I love the idea of creating a large, diverse community which offers a variety of possibilities to attract a variety of people.  This is our path toward growth and economic stability.

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Thanks for reading! This post was made possible by our patrons on Patreon. The Commune Life team works hard to bring you these stories about our lives in community, and that work couldn’t happen without support from our audience. So if you liked this article, and want to help us make more like it, head on over to https://www.patreon.com/communelife to join us! 

Deep gratitude to all of our patrons:  

Communities

  • Compersia Community
  • East Brook Community Farm
  • The Federation of Egalitarian Communities
  • Twin Oaks Community

Communards 

  • Aaron Michels
  • Brenda Thompson
  • Caroline Elbert
  • Cathy Loyd
  • Em Stiles
  • Jenn Morgan
  • Janey Amend-Bombara
  • Jonathan Thaler
  • Joseph A Klatt
  • Julia Elizabeth Evans
  • Kai Koru
  • Kathleen Brooks
  • Laurel Baez
  • Lynette Shaw
  • Magda Schonfeld
  • Michael Hobson
  • Nance & Jack Williford
  • Peter Chinman 
  • Raines Cohen 
  • Suzi Tortora
  • Tobin Moore
  • Warren Kunce
  • William Croft
  • William Kadish
  • William Scarborough

Thanks! 

Mixing It Up

Communes and the Coronavirus

by Raven Glomus (with assistance from Theresa Glomus and JB East Wind)

The subject of this post will probably not surprise anyone. In one way, I hate to add to the constant drumbeat of coronavirus stuff.  It’s all our news feeds are filled with and it gets tiring–to me, at least. On the other hand, I think that it’s important that folks know what the communes are doing about this pandemic. 

In some ways, the communes are great places to ride out the pandemic. At this point, they are all rural and a bit isolated. It’s fairly easy to disconnect from the social world and you don’t need to feel isolated, since you have other people who are just as isolated with you.  It’s perfect–until someone somehow gets the coronavirus.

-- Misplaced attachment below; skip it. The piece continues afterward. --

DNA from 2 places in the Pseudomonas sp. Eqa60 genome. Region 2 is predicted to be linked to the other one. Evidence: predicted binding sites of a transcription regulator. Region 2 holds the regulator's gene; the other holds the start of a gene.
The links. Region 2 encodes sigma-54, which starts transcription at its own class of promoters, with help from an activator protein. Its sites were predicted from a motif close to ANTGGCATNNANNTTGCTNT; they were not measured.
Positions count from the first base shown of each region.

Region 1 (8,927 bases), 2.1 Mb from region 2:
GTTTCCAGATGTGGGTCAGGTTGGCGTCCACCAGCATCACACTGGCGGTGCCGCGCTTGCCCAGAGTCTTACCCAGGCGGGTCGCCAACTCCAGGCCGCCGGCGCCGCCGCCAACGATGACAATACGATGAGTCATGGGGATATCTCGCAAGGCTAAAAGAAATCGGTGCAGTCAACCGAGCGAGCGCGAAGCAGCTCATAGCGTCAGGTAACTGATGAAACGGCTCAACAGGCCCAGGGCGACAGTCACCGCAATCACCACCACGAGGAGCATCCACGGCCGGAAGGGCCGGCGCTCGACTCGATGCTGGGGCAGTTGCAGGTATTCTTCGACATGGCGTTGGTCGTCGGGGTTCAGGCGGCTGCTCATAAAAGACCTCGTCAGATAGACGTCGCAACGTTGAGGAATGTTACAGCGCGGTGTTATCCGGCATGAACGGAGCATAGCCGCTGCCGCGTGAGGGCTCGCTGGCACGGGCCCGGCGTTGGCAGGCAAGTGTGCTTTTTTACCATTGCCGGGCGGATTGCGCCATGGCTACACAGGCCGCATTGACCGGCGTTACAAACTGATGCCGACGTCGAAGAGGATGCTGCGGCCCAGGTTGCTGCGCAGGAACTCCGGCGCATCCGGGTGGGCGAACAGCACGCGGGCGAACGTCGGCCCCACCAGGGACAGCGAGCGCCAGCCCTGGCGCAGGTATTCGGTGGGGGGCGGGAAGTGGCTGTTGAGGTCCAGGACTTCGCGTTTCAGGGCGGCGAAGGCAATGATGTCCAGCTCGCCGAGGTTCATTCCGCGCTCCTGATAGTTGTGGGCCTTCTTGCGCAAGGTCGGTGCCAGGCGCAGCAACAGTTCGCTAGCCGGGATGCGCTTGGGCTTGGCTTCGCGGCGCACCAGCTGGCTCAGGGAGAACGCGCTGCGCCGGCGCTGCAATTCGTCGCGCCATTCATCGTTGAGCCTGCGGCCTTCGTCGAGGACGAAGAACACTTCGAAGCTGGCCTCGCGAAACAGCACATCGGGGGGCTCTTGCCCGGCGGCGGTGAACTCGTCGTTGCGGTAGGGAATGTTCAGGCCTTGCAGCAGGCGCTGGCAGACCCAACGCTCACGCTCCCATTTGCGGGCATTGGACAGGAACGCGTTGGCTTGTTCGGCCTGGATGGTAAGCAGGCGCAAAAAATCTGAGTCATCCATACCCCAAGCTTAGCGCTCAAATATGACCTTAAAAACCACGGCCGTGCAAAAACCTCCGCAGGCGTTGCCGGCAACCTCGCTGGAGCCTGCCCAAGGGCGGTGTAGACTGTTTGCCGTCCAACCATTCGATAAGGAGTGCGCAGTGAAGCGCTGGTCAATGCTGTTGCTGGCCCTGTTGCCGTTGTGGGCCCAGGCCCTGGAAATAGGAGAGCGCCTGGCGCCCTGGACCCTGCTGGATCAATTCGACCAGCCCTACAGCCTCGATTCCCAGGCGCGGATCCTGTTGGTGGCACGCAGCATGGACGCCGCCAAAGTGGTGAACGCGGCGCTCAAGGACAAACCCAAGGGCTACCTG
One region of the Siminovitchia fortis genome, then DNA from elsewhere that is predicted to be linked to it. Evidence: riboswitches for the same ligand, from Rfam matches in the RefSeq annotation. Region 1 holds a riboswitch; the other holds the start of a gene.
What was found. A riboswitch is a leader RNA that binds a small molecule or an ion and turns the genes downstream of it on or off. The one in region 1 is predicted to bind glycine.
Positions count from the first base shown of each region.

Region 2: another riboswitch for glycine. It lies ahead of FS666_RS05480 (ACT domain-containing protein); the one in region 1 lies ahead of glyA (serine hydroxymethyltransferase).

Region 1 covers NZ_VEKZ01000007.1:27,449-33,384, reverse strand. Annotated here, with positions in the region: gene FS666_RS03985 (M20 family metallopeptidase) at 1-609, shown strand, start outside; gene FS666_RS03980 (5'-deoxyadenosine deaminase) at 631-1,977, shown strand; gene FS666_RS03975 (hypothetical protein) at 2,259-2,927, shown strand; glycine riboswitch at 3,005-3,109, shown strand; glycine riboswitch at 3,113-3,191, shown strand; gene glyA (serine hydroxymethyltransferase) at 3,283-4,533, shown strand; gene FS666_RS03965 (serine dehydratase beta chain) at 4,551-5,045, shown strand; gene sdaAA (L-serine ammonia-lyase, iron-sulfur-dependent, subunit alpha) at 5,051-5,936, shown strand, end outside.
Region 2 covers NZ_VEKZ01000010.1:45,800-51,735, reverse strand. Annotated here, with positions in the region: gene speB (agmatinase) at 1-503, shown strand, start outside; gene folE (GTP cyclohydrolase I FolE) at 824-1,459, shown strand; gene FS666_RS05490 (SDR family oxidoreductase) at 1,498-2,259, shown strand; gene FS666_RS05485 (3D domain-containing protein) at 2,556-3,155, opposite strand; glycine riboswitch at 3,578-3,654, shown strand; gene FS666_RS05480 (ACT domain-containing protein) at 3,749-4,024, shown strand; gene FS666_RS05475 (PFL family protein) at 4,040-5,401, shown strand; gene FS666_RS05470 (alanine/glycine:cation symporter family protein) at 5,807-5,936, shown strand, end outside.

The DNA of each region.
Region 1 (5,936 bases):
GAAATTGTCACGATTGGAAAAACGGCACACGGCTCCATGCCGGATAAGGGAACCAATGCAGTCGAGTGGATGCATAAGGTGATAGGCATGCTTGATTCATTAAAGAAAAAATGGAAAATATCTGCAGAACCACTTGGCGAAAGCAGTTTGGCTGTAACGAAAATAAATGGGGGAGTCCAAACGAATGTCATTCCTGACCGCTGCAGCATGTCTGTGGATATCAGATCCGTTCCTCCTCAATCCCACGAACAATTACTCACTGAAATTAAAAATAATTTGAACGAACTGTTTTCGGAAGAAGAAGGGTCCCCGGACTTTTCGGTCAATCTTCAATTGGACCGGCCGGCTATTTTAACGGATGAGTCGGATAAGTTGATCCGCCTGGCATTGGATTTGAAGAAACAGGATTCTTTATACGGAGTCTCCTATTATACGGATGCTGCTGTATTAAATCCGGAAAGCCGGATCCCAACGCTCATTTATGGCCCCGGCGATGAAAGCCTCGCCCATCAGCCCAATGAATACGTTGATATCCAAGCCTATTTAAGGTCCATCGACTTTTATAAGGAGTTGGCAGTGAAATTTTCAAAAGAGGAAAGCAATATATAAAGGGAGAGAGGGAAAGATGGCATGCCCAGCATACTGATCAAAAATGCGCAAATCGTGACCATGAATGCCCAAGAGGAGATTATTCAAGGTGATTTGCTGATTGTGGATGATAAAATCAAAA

This is the downside of the communes. We share income, we share a mission, we share our stuff. We also share germs. Once someone in a commune gets the coronavirus, everyone is probably going to get it.  There is also more back and forth between the various communities than there is contact with the outside world. That means there is also the likelihood of it rapidly spreading from commune to commune.

So what are specific communities doing to deal with the coronavirus?

Twin Oaks had been talking about quarantining sick folks in one cabin and only allowing caregivers in and out.  The caregivers would not be allowed to eat in the dining hall, to contain the spread of the coronavirus. 

Now, as of Saturday, Twin Oaks is in full quarantine/locked down mode.  No visitors are allowed except for essential services, such as UPS. Members leaving the property without the consent of the Planners won’t be allowed to return until the pandemic has abated. 

They have cancelled visitor periods for March and April and all Saturday tours at Twin Oaks have been canceled for the foreseeable future.

At Acorn, they quarantined themselves early. They have instituted thorough sanitation procedures in every area of the community. These include thoroughly wiping down surfaces that people interact with, and even nearby surfaces that might not be interacted with.  For off farm business trips, members have been instructed to wear gloves during the entire trip, to drop off items at designated areas and sanitize priority items, and then discard gloves in designated trash areas and sanitize hands with hand sanitizer immediately.